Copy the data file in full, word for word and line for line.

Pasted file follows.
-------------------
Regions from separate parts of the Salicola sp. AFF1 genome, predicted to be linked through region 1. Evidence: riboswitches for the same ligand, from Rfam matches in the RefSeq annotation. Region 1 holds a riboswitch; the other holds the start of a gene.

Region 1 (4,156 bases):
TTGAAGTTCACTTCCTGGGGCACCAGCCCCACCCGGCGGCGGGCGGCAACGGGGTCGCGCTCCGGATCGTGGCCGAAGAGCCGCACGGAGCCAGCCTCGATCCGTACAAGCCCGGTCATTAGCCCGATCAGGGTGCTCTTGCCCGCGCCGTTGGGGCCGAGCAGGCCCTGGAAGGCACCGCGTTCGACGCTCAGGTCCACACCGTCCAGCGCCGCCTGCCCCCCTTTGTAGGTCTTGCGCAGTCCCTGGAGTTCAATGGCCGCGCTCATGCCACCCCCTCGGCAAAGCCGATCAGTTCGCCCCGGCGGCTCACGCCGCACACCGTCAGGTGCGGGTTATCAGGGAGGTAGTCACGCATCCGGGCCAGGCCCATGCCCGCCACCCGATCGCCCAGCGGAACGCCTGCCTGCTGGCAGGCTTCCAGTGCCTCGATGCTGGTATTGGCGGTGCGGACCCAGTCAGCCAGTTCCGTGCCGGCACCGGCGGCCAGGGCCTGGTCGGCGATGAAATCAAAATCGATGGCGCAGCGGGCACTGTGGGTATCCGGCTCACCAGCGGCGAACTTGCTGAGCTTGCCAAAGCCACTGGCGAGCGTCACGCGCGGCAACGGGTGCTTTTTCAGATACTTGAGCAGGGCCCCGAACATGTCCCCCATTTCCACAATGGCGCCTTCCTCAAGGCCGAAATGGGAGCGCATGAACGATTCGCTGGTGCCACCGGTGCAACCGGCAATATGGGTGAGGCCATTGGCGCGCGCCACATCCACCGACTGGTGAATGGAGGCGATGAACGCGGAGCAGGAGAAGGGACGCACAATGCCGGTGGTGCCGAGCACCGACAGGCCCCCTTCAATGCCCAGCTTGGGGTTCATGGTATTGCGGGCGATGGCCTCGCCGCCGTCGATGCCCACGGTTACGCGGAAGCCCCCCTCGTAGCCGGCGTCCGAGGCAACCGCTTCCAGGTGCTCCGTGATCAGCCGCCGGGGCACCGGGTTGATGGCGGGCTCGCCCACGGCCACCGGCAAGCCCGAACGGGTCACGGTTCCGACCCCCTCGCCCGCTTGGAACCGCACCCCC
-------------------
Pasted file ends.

Regions from separate parts of the Salicola sp. AFF1 genome, predicted to be linked through region 1. Evidence: riboswitches for the same ligand, from Rfam matches in the RefSeq annotation. Region 1 holds a riboswitch; the other holds the start of a gene.

Region 1 (4,156 bases):
TTGAAGTTCACTTCCTGGGGCACCAGCCCCACCCGGCGGCGGGCGGCAACGGGGTCGCGCTCCGGATCGTGGCCGAAGAGCCGCACGGAGCCAGCCTCGATCCGTACAAGCCCGGTCATTAGCCCGATCAGGGTGCTCTTGCCCGCGCCGTTGGGGCCGAGCAGGCCCTGGAAGGCACCGCGTTCGACGCTCAGGTCCACACCGTCCAGCGCCGCCTGCCCCCCTTTGTAGGTCTTGCGCAGTCCCTGGAGTTCAATGGCCGCGCTCATGCCACCCCCTCGGCAAAGCCGATCAGTTCGCCCCGGCGGCTCACGCCGCACACCGTCAGGTGCGGGTTATCAGGGAGGTAGTCACGCATCCGGGCCAGGCCCATGCCCGCCACCCGATCGCCCAGCGGAACGCCTGCCTGCTGGCAGGCTTCCAGTGCCTCGATGCTGGTATTGGCGGTGCGGACCCAGTCAGCCAGTTCCGTGCCGGCACCGGCGGCCAGGGCCTGGTCGGCGATGAAATCAAAATCGATGGCGCAGCGGGCACTGTGGGTATCCGGCTCACCAGCGGCGAACTTGCTGAGCTTGCCAAAGCCACTGGCGAGCGTCACGCGCGGCAACGGGTGCTTTTTCAGATACTTGAGCAGGGCCCCGAACATGTCCCCCATTTCCACAATGGCGCCTTCCTCAAGGCCGAAATGGGAGCGCATGAACGATTCGCTGGTGCCACCGGTGCAACCGGCAATATGGGTGAGGCCATTGGCGCGCGCCACATCCACCGACTGGTGAATGGAGGCGATGAACGCGGAGCAGGAGAAGGGACGCACAATGCCGGTGGTGCCGAGCACCGACAGGCCCCCTTCAATGCCCAGCTTGGGGTTCATGGTATTGCGGGCGATGGCCTCGCCGCCGTCGATGCCCACGGTTACGCGGAAGCCCCCCTCGTAGCCGGCGTCCGAGGCAACCGCTTCCAGGTGCTCCGTGATCAGCCGCCGGGGCACCGGGTTGATGGCGGGCTCGCCCACGGCCACCGGCAAGCCCGAACGGGTCACGGTTCCGACCCCCTCGCCCGCTTGGAACCGCACCCCC